AN IDEAL HOST
Ahead of the summit, foreign press talked up Vietnam as a smart choice due to its apparent value as a model for North Korean prosperity, in which the government could open markets without relinquishing its control. Visiting photojournalists, meanwhile, documented the enterprising local businesses, whose efforts to wring profits and promotion from the event ranged from summit-themed T-shirts, to punning cocktails, to free Trump- and Kim-style haircuts. While these made for eye-catching photos, they were merely a sideshow for locals, who in man-on-the-street interview after interview expressed their national pride, optimism, and hopes for peace.
Anticlimax aside, the summit proceeded largely as planned, save for a bit of mandatory reshuffling when Kim and the other North Korean government officials were booked in the same hotel as the US Press Corps. The fact that there were no major issues or impediments despite only two weeks’ preparation (Singapore had over two months) counts as a major PR victory for the Vietnamese government, which scrambled to manage the city’s famously hectic traffic and beautify its weathered colonial-era buildings. The country’s reputation is likely to benefit similarly to how it did following 2017’s successful APEC summit.
TRADE AND INVESTMENT
While the Vietnamese stock markets dipped following the summit, they have since recovered and are continuing an upward trajectory. The summit’s clearest beneficiary may be Vietnam’s airline industry. Trump’s visit to the Presidential Palace, in which he affirmed trade commitments and signed off on pre-approved deals, included the sale of 110 Boeing 737 MAX wide-bodied aircraft. 100 of those went to the private low-cost carrier Vietjet, but perhaps more interestingly, the remaining ten were purchased Bamboo Airways, a domestic airline with little present use for such large jets. As Vietnam’s BBC reported, these planes seem to have been bulk-purchased for the sake of loans and investment, an increasingly common practice which reflects confidence in the sector’s growth. Soon after, the US Federal Aviation Administration announced that it would allow Vietnamese airlines to fly to the United States and code-share with US carriers for the first time.
Airlines are not the only Vietnamese industry which stands to benefit, as, in addition to smaller trade deals, the event paves the way for further international investment. Vietnam has garnered massive foreign direct investments (FDI) recently: $19.8 billion last year, up 9.1 percent from 2017, with most of it in manufacturing. This has also driven a rapidly expanding export economy and rising wages (albeit accompanied by high inequality), with the US, with which Vietnam normalized relations in 1995, as its largest market. Vietnam’s surplus has been further boosted by the US-China trade war which has allowed Vietnam to usurp some of China’s market dominance.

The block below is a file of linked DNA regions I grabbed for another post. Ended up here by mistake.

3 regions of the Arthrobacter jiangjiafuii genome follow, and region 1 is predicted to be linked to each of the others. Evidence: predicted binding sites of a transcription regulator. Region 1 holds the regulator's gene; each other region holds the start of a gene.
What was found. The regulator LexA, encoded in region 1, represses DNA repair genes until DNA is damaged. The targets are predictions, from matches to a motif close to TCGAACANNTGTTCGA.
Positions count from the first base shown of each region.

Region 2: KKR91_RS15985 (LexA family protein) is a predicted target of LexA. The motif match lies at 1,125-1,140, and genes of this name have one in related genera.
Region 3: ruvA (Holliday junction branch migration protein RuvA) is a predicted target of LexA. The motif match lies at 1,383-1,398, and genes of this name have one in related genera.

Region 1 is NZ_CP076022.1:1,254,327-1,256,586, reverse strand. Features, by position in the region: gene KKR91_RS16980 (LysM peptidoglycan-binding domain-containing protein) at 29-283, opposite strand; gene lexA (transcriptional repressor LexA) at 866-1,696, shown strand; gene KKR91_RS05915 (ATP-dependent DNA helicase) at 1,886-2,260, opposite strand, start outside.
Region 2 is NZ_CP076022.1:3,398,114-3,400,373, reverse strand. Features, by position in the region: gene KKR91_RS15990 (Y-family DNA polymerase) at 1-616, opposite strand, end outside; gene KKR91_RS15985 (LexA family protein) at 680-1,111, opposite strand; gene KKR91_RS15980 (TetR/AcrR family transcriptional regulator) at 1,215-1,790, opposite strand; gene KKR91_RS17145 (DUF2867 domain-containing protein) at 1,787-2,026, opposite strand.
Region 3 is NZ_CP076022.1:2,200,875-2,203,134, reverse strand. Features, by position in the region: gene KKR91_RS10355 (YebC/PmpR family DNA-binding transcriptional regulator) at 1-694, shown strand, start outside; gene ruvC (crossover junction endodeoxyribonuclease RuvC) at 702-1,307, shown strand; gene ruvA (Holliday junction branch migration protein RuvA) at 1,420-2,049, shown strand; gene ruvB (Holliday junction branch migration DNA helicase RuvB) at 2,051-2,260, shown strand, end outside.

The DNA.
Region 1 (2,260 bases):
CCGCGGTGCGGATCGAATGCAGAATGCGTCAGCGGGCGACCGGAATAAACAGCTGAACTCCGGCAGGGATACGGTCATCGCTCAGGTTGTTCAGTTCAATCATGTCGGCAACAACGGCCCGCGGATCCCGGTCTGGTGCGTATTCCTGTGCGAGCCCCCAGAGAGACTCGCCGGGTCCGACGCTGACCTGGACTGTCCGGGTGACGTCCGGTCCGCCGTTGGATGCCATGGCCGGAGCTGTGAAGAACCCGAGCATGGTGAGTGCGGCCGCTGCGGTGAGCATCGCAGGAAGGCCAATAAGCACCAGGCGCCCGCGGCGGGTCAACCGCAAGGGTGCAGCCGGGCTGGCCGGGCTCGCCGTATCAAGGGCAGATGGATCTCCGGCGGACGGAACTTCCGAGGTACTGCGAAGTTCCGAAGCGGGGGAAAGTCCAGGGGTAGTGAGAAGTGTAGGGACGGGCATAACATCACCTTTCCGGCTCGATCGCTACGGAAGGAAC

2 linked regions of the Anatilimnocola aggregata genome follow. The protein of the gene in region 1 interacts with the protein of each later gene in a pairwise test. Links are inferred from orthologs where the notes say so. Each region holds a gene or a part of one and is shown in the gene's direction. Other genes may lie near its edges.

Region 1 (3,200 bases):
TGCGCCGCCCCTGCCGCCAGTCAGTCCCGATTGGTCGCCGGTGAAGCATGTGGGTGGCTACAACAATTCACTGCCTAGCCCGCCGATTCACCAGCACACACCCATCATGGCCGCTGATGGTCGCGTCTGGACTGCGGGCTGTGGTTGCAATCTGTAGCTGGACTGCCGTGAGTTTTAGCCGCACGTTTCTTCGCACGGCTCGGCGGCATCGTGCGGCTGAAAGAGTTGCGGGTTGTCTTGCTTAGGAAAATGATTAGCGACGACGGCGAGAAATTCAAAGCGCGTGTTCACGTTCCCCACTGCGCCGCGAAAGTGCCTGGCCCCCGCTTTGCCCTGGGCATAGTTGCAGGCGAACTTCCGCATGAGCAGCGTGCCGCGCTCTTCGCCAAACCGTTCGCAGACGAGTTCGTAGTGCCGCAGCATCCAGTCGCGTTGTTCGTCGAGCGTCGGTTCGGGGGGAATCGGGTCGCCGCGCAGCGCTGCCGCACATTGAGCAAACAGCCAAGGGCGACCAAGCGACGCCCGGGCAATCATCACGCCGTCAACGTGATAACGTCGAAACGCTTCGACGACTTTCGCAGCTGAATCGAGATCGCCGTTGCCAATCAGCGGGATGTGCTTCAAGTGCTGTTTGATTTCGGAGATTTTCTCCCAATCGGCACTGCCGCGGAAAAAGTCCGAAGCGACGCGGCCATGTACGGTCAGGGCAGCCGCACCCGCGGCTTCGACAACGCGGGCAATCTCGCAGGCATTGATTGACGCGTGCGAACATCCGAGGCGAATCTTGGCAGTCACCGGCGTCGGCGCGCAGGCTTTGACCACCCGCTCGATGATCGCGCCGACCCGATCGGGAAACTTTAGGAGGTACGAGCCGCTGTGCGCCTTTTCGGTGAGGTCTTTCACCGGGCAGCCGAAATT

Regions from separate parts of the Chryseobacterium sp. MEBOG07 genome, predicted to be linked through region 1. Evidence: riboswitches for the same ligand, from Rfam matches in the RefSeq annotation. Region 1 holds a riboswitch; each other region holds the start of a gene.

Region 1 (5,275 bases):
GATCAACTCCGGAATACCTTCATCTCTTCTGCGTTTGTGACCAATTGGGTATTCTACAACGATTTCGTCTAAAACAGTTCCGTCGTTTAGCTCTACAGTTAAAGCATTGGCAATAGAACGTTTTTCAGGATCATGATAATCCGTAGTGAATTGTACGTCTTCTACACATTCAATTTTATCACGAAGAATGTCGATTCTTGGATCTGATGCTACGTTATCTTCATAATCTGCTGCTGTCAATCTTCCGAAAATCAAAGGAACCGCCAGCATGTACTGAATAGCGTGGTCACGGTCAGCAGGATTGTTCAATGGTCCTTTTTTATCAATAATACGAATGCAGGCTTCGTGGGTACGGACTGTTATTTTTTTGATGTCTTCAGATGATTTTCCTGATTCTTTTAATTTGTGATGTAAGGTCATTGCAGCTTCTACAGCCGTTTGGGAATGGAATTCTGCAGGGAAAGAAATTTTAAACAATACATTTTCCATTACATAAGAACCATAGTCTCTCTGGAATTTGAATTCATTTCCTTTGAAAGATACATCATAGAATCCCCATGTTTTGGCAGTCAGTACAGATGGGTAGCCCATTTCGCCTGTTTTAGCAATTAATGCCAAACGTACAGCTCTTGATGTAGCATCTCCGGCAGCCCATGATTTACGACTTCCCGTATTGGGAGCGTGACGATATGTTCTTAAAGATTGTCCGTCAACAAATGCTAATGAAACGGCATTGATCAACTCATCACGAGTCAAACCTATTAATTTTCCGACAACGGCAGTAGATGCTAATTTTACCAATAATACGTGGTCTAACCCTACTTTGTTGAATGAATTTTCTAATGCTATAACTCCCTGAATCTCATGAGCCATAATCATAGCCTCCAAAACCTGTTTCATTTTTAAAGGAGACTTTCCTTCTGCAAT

When Singapore hosted the previous summit, it played to its strengths as a modern, clean, high-tech, English-speaking business hub for the rest of Southeast Asia. The $20 million the Singaporean government spent on promotion was reportedly returned eight-fold in investments that followed. In Vietnam’s case, the government and state-controlled media has emphasized the country’s stability, neutrality, and safety as markers of its ability to host international events.
Unlike tiny, highly urbanized Singapore, Vietnam also boasts a wealth of tourist-friendly historical sites and natural beauty which it is eager to promote. Predictably, Google searches for Hanoi quadrupled in the days before the summit, but those were nearly matched by searches for Ha Long Bay, the scenic UNESCO Heritage Site two hours from the city to which many of the 3000 foreign reporters who attended the summit received free trips. Tourism in Vietnam has already been on a huge uptick in the past several years, driven both by international attention (the 2017 film Kong: Skull Island memorably showcased various famous sites, including Ha Long Bay) and relaxed Visa rules for many countries.
South Korea is among these, and reporters from the democratic nation who came to Hanoi to cover the activities of its northern neighbor inevitably publicized the summit’s setting. Tourism among South Koreans to Vietnam has jumped dramatically in the last few years, with arrivals recently becoming neck-and-neck with falling numbers of Chinese. APEC host city Da Nang, with its white sand beaches and extensive Korean investment, takes first place as a replacement for those escaping Korea’s long winters. But historical and political center Hanoi, which can get rather chilly itself, beats out steamy business capital Ho Chi Minh City for second place. Vietnamese, for their part, are traveling in increasing numbers to both South Korea and, post-summit, North Korea.
A NATION IN TRANSITION
Vietnam is an increasingly online country, with over 64 percent of the country having internet access, most of whom also use smart phones and social media. This spread, as well as the near-ubiquity of wi-fi in urban centers, has created a generation of young digital natives who conduct much of their social and economic activity online. The relatively unregulated internet has the effect of building connections to the outside world, inspiring young people to learn other languages and catalyzing a movement towards influencer marketing.
While issues of chaotic, under-managed traffic and environmental pollution still dog Vietnam among global tourists, entrepreneurial Vietnamese have found various ways around these, focusing on sites further afield or organizing eco-conscious tours and clean-ups. It is this individual resourcefulness that will likely benefit the whole of Vietnam most as it builds on the success of the summit to cement itself as a major global player.